While the height and breadth of the corrugations formed in the screen member 103 may vary throughout a substantial range, it is desirable that they be of sufiicient height and breadth to provide a desirable increase in the effective area of the screen over that which would be provided by an uncorrugated screen member of similar diameter. However, the height and breadth of the corrugations should not be so great as to result in a screen member which does not have the required stiffness and which does not remain in engagement with the face of the shroud which the screen member abuts. The height and breadth of the corrugations will of course be determined somewhat by the operating characteristics desired, and also by the strength and rigidity of the screen material. I have shown the corrugations in the screen material as running longitudinally along the strainer basket, as this is deemed the preferred arrangement in most instances. However, in
certain cases it may be found desirable to corrugate the screen in a direction whereby the corrugations run circumferentially around the strainer basket instead of longitudinally, as shown.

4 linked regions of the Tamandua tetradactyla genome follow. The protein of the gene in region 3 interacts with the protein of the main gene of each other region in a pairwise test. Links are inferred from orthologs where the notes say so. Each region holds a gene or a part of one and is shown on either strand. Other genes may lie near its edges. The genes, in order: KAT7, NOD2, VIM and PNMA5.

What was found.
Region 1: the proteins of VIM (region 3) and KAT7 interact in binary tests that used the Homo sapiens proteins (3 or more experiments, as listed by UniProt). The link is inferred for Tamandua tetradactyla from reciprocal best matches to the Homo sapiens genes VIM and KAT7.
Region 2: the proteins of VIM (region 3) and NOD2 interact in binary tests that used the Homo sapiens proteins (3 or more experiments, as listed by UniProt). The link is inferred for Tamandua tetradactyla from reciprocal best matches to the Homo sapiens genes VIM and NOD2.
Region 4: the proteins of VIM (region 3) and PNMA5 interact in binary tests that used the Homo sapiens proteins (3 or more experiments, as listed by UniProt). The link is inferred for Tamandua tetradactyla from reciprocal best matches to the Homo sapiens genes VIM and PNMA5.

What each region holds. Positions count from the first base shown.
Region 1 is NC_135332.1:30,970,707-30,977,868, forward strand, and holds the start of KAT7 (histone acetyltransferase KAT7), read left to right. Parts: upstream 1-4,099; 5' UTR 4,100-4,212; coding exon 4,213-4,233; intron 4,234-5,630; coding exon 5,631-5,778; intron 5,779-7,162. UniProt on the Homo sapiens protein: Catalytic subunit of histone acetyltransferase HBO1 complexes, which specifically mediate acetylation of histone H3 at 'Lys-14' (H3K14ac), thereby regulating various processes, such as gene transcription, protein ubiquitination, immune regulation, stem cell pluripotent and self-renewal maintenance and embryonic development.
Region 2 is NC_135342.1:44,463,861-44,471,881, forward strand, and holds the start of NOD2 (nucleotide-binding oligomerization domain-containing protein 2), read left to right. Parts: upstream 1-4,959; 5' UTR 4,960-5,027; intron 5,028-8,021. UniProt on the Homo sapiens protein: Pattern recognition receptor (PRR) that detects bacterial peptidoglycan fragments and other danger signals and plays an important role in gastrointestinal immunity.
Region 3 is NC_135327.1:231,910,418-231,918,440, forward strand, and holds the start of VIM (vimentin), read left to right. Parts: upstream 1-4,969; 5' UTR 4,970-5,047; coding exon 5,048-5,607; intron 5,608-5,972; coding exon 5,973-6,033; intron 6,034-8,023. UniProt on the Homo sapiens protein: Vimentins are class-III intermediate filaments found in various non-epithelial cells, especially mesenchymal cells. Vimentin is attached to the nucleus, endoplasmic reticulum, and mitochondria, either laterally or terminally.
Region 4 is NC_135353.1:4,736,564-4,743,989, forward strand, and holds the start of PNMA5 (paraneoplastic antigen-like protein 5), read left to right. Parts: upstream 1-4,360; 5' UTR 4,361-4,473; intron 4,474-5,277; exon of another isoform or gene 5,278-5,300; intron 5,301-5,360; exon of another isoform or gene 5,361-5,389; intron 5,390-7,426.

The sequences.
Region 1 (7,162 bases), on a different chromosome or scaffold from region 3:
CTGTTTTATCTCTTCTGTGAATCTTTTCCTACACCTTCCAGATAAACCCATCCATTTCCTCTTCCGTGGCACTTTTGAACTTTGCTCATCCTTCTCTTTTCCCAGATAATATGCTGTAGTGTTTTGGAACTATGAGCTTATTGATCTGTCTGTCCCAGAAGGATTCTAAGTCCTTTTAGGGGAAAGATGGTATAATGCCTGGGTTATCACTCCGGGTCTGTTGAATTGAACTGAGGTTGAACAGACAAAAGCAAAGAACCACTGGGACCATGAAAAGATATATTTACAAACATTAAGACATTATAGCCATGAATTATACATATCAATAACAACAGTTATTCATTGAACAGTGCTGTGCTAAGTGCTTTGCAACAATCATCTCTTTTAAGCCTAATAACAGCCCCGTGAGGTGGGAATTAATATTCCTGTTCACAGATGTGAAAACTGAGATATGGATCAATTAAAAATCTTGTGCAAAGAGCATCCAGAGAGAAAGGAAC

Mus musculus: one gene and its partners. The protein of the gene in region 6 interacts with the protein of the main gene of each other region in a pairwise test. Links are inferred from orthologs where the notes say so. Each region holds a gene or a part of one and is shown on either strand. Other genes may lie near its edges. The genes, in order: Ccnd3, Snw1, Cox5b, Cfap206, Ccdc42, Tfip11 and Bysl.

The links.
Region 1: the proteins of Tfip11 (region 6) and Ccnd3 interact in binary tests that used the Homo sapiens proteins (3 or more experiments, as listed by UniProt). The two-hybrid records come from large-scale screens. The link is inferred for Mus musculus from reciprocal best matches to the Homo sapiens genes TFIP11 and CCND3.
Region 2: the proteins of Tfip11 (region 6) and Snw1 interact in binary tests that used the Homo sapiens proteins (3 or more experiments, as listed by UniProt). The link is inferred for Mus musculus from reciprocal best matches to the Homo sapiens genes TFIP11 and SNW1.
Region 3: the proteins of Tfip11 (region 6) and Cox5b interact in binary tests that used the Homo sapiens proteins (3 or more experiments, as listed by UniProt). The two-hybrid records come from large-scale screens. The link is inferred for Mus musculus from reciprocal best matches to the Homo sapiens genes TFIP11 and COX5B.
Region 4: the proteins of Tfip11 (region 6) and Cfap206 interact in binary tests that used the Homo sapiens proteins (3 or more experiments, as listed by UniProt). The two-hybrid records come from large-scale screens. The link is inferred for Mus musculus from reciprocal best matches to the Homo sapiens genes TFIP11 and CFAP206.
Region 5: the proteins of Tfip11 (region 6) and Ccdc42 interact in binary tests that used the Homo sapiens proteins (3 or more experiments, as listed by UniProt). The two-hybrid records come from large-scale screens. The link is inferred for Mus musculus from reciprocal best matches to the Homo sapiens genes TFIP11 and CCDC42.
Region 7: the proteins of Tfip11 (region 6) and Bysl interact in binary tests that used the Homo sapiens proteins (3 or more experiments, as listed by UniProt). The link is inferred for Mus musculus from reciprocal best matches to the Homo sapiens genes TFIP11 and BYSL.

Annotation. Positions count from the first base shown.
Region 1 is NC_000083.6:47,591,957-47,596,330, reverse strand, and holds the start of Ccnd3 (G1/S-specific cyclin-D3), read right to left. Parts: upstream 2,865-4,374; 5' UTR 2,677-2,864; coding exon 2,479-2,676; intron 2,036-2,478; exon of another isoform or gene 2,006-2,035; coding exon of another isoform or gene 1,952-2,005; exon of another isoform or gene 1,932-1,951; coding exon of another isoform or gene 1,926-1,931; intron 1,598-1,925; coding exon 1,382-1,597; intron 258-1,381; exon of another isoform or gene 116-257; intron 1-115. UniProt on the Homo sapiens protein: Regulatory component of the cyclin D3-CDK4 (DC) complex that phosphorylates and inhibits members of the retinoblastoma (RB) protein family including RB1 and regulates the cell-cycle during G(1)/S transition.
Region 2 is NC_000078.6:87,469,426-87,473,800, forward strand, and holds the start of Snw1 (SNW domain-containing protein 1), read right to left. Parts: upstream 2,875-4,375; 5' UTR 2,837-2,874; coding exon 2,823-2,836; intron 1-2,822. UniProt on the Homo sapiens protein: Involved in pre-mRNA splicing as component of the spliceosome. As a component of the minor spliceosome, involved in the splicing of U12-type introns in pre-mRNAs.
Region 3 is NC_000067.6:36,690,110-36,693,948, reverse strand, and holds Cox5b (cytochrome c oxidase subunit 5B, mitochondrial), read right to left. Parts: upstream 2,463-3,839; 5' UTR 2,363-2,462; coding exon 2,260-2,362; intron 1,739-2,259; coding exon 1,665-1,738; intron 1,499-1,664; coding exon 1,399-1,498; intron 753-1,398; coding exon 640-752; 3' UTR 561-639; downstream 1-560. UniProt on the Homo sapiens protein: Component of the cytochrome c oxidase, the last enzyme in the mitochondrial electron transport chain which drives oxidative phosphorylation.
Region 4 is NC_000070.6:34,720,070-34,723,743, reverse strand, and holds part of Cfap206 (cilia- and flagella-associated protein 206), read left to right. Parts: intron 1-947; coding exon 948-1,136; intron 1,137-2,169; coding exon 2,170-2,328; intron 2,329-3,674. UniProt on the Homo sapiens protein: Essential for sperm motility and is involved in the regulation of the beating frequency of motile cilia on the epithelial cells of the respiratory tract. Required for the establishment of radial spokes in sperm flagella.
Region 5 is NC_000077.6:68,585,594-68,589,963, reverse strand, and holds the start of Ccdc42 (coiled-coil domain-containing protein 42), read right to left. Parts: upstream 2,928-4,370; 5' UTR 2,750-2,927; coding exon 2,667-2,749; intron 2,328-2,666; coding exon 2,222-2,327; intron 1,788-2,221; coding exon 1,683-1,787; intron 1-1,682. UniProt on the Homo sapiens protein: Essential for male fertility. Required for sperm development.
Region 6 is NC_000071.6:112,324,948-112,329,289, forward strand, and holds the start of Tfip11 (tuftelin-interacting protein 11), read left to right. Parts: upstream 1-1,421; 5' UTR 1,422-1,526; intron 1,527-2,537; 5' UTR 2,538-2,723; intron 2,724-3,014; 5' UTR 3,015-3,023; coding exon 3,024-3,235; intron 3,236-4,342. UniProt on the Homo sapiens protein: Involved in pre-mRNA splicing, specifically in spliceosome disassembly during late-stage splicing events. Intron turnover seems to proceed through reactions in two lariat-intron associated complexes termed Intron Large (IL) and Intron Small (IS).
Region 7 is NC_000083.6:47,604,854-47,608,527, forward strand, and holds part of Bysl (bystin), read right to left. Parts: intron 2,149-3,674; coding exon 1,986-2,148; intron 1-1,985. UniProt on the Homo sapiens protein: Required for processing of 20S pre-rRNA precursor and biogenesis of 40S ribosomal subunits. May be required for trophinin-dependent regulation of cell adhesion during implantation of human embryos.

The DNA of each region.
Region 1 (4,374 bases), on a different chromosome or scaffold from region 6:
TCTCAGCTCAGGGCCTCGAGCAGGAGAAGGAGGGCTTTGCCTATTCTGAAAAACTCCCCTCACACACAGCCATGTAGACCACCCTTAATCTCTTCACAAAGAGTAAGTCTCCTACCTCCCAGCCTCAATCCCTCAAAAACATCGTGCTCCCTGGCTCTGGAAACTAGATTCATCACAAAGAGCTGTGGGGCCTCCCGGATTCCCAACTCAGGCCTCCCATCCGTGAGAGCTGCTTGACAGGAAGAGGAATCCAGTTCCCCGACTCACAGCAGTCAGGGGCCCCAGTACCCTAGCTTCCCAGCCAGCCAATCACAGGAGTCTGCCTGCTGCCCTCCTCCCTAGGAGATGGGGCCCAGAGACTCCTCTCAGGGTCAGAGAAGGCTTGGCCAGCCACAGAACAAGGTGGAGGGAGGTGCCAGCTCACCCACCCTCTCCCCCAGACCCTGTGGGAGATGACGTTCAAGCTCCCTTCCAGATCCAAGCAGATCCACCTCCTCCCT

In both of the forms of the strainer basket above described and shown in Figs. 1 to 5 the shroud is disposed exteriorly of the screen member. It will be obvious to those skilled in the art that this arrangement is designed for a strainer basket for use in a strainer where the liquid passes from the inside of the basket to the outside of the basket during the straining action and wherein, therefore, the pressure on the screen is in an outward direction. This arrangement insures that the shroud reinforces and supports the screen against bursting or displacement due to the pressure of the liquid passing through the screen. Moreover, the arrangement is such that the pressure of the liquid on the screen tends to force it against the shroud and hold it in place so that it is not necessary to secure the screen member to the shroud except at a few points such as above described. There are certain types of strainers wherein the liquid passes from the outside through the I shroud and screen to the inside of the basket. In such cases it is desirable that the screen be disposed on the outside of the shroud, which reversal of members is entirely practicable and within the teaching of the present invention. a